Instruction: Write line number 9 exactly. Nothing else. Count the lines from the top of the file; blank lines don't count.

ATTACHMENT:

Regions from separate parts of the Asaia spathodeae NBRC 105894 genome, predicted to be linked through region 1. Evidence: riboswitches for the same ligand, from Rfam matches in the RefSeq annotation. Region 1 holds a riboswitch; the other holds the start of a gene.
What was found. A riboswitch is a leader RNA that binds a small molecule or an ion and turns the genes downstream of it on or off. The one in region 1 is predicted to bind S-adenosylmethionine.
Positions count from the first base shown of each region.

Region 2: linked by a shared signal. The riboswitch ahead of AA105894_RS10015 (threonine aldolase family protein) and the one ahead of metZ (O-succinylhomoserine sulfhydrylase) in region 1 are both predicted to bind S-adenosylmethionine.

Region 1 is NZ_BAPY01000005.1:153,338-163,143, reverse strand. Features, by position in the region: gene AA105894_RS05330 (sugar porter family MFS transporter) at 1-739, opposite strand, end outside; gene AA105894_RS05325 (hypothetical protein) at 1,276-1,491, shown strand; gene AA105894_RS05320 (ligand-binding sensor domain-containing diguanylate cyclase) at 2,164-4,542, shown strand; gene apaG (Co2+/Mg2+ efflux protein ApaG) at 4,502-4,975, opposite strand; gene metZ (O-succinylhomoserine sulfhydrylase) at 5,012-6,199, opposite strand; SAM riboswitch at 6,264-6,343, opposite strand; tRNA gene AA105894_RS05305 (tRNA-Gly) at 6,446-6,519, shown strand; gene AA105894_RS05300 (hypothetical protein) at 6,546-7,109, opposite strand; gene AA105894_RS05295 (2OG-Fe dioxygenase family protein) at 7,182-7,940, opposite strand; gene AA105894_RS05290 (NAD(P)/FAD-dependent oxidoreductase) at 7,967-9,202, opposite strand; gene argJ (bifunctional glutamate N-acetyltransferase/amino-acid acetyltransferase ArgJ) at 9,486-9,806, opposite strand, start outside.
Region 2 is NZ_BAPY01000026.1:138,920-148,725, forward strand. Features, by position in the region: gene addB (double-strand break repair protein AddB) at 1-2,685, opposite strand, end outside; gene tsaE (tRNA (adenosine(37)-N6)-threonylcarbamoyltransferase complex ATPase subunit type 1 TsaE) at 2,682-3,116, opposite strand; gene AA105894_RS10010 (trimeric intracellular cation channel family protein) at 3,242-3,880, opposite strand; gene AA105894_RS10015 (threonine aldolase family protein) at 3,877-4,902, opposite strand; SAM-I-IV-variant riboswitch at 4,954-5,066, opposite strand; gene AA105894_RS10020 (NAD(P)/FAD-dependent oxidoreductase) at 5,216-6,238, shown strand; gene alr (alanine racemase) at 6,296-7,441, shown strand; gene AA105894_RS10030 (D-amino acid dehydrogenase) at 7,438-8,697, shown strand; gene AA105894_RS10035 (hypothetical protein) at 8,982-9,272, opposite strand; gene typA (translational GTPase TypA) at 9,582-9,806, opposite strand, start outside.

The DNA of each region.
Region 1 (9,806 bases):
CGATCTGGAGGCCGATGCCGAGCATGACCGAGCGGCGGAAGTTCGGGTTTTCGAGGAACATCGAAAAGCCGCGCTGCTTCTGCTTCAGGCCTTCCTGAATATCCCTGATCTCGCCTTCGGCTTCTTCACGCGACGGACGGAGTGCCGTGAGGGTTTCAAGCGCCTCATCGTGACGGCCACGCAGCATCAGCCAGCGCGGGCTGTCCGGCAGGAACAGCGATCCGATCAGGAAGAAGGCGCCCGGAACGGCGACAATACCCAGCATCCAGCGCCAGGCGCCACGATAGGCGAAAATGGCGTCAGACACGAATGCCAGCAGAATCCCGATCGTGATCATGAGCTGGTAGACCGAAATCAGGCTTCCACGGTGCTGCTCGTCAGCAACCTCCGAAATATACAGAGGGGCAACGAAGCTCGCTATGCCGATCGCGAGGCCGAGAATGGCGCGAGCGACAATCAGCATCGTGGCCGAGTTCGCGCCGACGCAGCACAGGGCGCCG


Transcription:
CGATCTGGAGGCCGATGCCGAGCATGACCGAGCGGCGGAAGTTCGGGTTTTCGAGGAACATCGAAAAGCCGCGCTGCTTCTGCTTCAGGCCTTCCTGAATATCCCTGATCTCGCCTTCGGCTTCTTCACGCGACGGACGGAGTGCCGTGAGGGTTTCAAGCGCCTCATCGTGACGGCCACGCAGCATCAGCCAGCGCGGGCTGTCCGGCAGGAACAGCGATCCGATCAGGAAGAAGGCGCCCGGAACGGCGACAATACCCAGCATCCAGCGCCAGGCGCCACGATAGGCGAAAATGGCGTCAGACACGAATGCCAGCAGAATCCCGATCGTGATCATGAGCTGGTAGACCGAAATCAGGCTTCCACGGTGCTGCTCGTCAGCAACCTCCGAAATATACAGAGGGGCAACGAAGCTCGCTATGCCGATCGCGAGGCCGAGAATGGCGCGAGCGACAATCAGCATCGTGGCCGAGTTCGCGCCGACGCAGCACAGGGCGCCG